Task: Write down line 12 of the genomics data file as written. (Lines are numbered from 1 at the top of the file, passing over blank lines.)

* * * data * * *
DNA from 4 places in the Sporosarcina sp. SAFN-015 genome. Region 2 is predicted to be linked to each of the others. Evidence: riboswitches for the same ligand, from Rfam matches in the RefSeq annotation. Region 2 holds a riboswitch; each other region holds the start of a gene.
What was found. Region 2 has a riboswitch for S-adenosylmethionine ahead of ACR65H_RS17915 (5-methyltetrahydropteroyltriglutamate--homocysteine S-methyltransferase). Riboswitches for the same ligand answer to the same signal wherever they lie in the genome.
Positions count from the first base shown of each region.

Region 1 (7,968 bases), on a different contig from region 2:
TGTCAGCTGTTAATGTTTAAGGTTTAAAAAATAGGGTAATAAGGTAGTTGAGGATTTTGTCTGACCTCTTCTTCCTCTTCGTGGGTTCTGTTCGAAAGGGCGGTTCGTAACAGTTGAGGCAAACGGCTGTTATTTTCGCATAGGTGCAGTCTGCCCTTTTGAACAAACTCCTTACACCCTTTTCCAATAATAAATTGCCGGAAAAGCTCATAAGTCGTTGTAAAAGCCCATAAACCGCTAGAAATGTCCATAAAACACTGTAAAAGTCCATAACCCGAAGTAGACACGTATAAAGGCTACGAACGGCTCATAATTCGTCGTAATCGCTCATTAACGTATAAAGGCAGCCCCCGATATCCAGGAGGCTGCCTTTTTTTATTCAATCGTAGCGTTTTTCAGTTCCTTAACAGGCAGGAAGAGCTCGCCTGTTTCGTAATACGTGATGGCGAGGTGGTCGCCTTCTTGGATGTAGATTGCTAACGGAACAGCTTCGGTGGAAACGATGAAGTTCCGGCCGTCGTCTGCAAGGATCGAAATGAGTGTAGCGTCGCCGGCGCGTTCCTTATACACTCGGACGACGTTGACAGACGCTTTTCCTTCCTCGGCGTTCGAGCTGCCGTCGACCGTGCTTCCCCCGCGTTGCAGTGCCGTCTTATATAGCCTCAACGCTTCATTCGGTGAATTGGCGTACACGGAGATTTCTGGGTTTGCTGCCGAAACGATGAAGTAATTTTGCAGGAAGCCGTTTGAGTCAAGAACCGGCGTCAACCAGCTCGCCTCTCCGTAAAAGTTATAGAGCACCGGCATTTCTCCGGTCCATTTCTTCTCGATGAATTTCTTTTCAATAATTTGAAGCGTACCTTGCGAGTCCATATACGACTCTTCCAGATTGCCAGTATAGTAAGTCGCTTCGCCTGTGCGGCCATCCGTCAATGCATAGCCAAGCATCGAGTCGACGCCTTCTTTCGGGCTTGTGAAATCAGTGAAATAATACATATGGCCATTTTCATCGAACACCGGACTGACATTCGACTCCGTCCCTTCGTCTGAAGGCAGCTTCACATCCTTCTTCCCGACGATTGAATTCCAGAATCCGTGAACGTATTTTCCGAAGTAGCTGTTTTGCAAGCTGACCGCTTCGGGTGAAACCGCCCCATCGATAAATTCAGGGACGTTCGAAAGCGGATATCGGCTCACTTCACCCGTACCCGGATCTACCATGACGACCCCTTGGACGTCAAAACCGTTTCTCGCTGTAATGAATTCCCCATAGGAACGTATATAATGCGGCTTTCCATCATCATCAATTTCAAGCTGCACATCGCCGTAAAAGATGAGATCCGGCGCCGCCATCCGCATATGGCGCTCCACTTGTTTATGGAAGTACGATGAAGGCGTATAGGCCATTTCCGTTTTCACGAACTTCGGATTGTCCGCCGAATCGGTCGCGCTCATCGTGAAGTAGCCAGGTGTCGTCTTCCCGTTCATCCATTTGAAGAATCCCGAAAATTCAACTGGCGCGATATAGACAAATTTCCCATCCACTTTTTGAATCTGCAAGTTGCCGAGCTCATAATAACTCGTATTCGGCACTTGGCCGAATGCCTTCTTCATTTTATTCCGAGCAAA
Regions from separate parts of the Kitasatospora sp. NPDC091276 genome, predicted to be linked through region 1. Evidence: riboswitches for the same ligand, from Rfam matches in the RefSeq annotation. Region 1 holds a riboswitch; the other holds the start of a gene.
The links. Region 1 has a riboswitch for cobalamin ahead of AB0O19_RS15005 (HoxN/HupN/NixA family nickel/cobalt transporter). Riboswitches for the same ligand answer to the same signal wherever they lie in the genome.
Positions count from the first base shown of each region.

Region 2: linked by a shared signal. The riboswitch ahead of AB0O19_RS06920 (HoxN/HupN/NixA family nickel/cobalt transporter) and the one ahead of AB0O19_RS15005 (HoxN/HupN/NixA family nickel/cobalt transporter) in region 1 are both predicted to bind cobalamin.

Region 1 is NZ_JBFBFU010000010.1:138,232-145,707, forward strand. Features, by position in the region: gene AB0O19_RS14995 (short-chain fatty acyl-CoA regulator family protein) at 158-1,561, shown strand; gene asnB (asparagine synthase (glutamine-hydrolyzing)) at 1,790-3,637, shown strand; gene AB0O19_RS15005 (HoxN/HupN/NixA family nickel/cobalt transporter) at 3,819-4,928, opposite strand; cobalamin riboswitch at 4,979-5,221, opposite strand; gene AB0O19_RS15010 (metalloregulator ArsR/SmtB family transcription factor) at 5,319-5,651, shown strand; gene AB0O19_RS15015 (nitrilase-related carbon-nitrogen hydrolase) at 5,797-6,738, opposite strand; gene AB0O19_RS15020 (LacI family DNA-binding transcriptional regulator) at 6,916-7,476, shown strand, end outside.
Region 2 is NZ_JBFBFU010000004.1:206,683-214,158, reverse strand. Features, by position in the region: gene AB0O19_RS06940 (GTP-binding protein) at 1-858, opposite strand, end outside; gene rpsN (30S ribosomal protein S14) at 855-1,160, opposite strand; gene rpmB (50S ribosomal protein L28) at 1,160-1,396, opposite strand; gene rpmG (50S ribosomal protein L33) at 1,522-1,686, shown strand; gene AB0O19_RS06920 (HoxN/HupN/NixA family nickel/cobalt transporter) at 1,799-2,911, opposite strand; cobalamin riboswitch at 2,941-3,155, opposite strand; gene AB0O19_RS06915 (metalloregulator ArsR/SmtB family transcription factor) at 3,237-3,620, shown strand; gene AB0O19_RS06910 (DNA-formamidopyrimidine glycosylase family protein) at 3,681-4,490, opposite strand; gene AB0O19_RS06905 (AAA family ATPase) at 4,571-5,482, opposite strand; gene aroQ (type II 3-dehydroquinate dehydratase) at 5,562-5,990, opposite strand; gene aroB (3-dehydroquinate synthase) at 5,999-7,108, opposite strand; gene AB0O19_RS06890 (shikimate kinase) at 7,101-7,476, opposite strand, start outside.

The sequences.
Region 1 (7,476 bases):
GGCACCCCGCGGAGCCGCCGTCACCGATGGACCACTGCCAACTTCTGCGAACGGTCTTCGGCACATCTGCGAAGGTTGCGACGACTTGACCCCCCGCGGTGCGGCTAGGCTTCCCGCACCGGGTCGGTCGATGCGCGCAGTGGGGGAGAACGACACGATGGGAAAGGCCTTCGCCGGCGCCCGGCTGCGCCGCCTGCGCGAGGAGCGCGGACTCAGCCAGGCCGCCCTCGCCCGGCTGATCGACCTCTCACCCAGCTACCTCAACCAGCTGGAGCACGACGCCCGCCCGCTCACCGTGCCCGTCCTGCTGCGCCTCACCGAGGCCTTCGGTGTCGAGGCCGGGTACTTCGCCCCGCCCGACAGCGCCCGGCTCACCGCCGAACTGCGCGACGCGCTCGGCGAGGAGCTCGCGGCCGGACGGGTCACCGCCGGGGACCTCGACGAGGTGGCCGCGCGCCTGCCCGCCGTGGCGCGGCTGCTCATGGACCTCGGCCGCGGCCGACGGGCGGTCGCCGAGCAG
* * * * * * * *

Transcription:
The sequences.